“Today since the square is open we can return,” he said to a scattered audience that applauded as he approached an open window of his private study. “It is a pleasure.”

Francis recited the Regina Coeli prayer and gave his blessing to the crowd.

“You know that from a crisis such as this we will not be the same as before,” he said. “Let’s have the courage to change in order to be better than before.”

The pope began reciting the Angelus prayer from the Library of the Apostolic Palace on March 8 because of the pandemic. “It is a bit strange this Angelus prayer today,” he said then, “with the pope ‘caged’ in the library. But I can see you. I am close to you.”

Earlier Sunday, the pope celebrated a Mass in St. Peter’s Basilica in front of a limited number of worshipers. In his homily, he urged people to fight three enemies: narcissism, victimhood and pessimism, saying that they “prevent us from giving ourselves” during the pandemic.

Credit…Mason Trinca for The New York Times

Since April, U.S. landlords have looked to the first of the month fearing that tenants would stop paying their rent. For the most part, that has not happened. Despite a 14.7 percent unemployment rate and millions of new jobless claims each week, collections are only slightly below where they were last year, when the economy was booming.

How can this be? Part of the answer is a little negotiation and a lot of government money. The $2 trillion CARES Act, which backstopped household finances with stimulus checks and extended unemployment benefits, has kept many tenants current on their monthly balances. At the same time, many landlords have reduced rents or are partly or completely forgiving overdue payments.

At the same time, many of the numbers showing only a slight dip skew toward higher-end buildings. Other surveys show that buildings with poorer tenants have lower collection rates.

And deferrals and partial payments appear to be increasing: Apartment List, a rental listing service, said 31 percent of respondents failed to make the full May payment on time, up from a quarter the month before. Hoping for a swift recovery, many landlords are telling tenants they can pay later, knowing this often won’t happen.

The rate of those who have been able to continue paying rent is unlikely to remain stable without a swift and robust recovery, which is becoming increasingly unlikely, or without another big injection of government money, which Senate Republicans say will not happen anytime soon.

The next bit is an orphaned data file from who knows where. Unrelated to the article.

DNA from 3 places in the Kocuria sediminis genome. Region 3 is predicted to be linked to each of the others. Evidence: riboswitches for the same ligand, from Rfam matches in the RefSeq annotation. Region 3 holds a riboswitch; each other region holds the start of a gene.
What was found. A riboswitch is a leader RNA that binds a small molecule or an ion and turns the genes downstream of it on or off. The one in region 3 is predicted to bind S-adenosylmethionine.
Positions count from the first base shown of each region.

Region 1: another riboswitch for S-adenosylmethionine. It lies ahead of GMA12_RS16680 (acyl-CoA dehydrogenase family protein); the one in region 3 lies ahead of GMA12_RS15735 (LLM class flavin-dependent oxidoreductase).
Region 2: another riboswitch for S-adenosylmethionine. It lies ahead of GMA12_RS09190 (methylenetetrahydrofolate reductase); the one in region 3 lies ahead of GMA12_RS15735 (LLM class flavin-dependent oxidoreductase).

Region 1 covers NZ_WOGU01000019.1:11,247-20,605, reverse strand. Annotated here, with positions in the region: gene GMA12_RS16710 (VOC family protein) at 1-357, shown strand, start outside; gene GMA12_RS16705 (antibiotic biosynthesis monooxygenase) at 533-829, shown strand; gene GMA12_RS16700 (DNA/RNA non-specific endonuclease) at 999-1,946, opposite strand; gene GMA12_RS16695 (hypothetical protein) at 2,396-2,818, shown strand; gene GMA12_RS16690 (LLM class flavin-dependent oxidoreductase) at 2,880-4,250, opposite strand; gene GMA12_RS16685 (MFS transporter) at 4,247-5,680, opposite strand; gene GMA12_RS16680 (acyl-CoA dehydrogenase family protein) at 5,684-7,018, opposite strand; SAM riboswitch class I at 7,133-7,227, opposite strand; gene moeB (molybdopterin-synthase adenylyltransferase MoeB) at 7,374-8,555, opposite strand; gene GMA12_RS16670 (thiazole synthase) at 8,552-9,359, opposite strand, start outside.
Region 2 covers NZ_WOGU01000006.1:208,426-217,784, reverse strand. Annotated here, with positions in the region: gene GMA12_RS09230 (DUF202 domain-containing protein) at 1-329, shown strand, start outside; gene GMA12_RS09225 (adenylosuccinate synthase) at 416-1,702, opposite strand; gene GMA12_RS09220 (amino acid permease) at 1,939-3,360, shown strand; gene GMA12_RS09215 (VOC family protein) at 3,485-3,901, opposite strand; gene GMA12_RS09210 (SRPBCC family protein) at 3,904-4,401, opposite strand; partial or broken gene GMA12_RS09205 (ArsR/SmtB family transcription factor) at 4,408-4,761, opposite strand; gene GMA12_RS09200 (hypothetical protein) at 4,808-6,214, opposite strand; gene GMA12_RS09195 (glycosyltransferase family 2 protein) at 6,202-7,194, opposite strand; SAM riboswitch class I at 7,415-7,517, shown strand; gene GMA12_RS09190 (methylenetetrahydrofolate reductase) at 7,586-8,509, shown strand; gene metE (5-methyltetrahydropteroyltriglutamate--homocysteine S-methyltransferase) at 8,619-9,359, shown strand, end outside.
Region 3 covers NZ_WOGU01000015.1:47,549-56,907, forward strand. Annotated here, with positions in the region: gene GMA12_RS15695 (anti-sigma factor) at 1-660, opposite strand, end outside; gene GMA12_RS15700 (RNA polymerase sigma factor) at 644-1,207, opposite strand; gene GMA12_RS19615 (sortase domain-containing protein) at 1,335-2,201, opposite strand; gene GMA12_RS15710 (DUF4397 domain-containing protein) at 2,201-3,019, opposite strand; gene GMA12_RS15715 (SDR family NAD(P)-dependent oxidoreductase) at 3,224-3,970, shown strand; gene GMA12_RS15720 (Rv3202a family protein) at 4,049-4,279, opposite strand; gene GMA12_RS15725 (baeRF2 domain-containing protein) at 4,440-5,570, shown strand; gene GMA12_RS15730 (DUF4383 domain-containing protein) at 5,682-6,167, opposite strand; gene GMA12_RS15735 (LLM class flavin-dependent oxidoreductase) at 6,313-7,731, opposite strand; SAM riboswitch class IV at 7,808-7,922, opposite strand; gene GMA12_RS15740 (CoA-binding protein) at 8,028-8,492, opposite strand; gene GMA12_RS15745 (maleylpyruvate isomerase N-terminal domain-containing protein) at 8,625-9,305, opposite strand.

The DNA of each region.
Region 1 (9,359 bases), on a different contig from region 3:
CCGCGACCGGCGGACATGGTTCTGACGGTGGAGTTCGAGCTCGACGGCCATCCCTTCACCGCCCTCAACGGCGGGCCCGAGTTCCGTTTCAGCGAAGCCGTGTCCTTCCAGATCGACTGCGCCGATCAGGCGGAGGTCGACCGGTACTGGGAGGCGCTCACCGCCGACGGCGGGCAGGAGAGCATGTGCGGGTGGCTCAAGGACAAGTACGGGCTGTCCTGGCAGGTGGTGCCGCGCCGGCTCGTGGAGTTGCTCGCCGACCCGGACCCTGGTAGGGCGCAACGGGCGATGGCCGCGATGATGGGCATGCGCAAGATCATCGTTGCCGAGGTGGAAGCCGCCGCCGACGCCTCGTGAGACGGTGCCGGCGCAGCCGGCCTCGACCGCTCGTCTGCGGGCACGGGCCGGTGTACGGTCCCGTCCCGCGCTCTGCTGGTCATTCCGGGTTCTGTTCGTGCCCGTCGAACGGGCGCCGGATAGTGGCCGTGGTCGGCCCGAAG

American households were struggling with rent long before the economy went into free fall, and there are signs — from an increase in partial payments to surveys that show many tenants are putting rent on their credit cards and struggling to pay for essentials like food — that this pressure is building.

Credit…Drew Angerer/Getty Images

Air travel has plummeted in the pandemic, but private jet service has not fallen as hard, in part because of a rise in new paying customers.

For years, jet service providers have ferried executives and wealthy leisure travelers who pay high fees for the privacy and security. Now, with business travel curtailed, those same companies are shifting to meet rising demand from people worried about getting on a commercial flight.

Over the Memorial Day weekend, one of the busiest travel times in the United States in years past, traffic in the private jet industry was 58 percent of the volume from the same time last year, according to Argus, a company that tracks aviation data. But commercial flights fared worse, plunging to 12 percent of the 2019 level.

Five weeks ago, private flights had fallen to 20 to 25 percent of what they were the same time last year, said Doug Gollan, the founder of Privatejetcardcomparisons.com, a research site for consumers. “Now to be back to 60 percent of pre-Covid levels shows the people who have access to private travel are getting back out there,” he said.

NetJets, the largest private jet operator in the world, is seeing a rush in interest from new customers, said Patrick Gallagher, its president.

“May is on track to be the best month of new customer relationships that we’ve seen in the past 10 years,” Mr. Gallagher said.

Companies that carved out a niche with private international flights are also reporting an increase. Thomas Flohr, founder and chairman of VistaJet, which has longer-range jets, said the company’s refueling landings in Anchorage, a major stop for transcontinental flights to Asia, were up 250 percent since the pandemic began.

Credit…Alex Edelman/Agence France-Presse — Getty Images

Thousands of maskless vacationers flocked to the Maryland town of Ocean City this weekend as the Greater Washington region began to emerge from a coronavirus lockdown.

As Gov. Larry Hogan of Maryland has emphasized, the state is at Phase 1 of his “Roadmap to Recovery,” which includes restrictions to keep the virus from spreading. Among them are a requirement that face coverings be worn inside businesses.

But at the Quiet Storm Surf Shop, a clerk folding T-shirts said, “We make them optional.” On the boardwalk outside, a police officer said that the problem was that merchants have to enforce the mask order, but many are reluctant to alienate their first summer customers.

Not all of the tourists were nonchalant about the restrictions. Sitting on a wall dividing the boardwalk from the beach, Kelly and Dan Goddard, who live in a Baltimore suburb, were wearing masks. Their children were sporting tie-dyed cloth ones sewn by relatives.

“There are a lot of unknowns and not a lot of real clear guidance,” Mr. Goddard said. “But I don’t think people realize how serious things are, or they don’t care.”

Patrick Kingsley, an international correspondent, and Laetitia Vancon, a photojournalist, are driving more than 3,700 miles to explore the reopening of the European continent after coronavirus lockdowns. Read all their dispatches.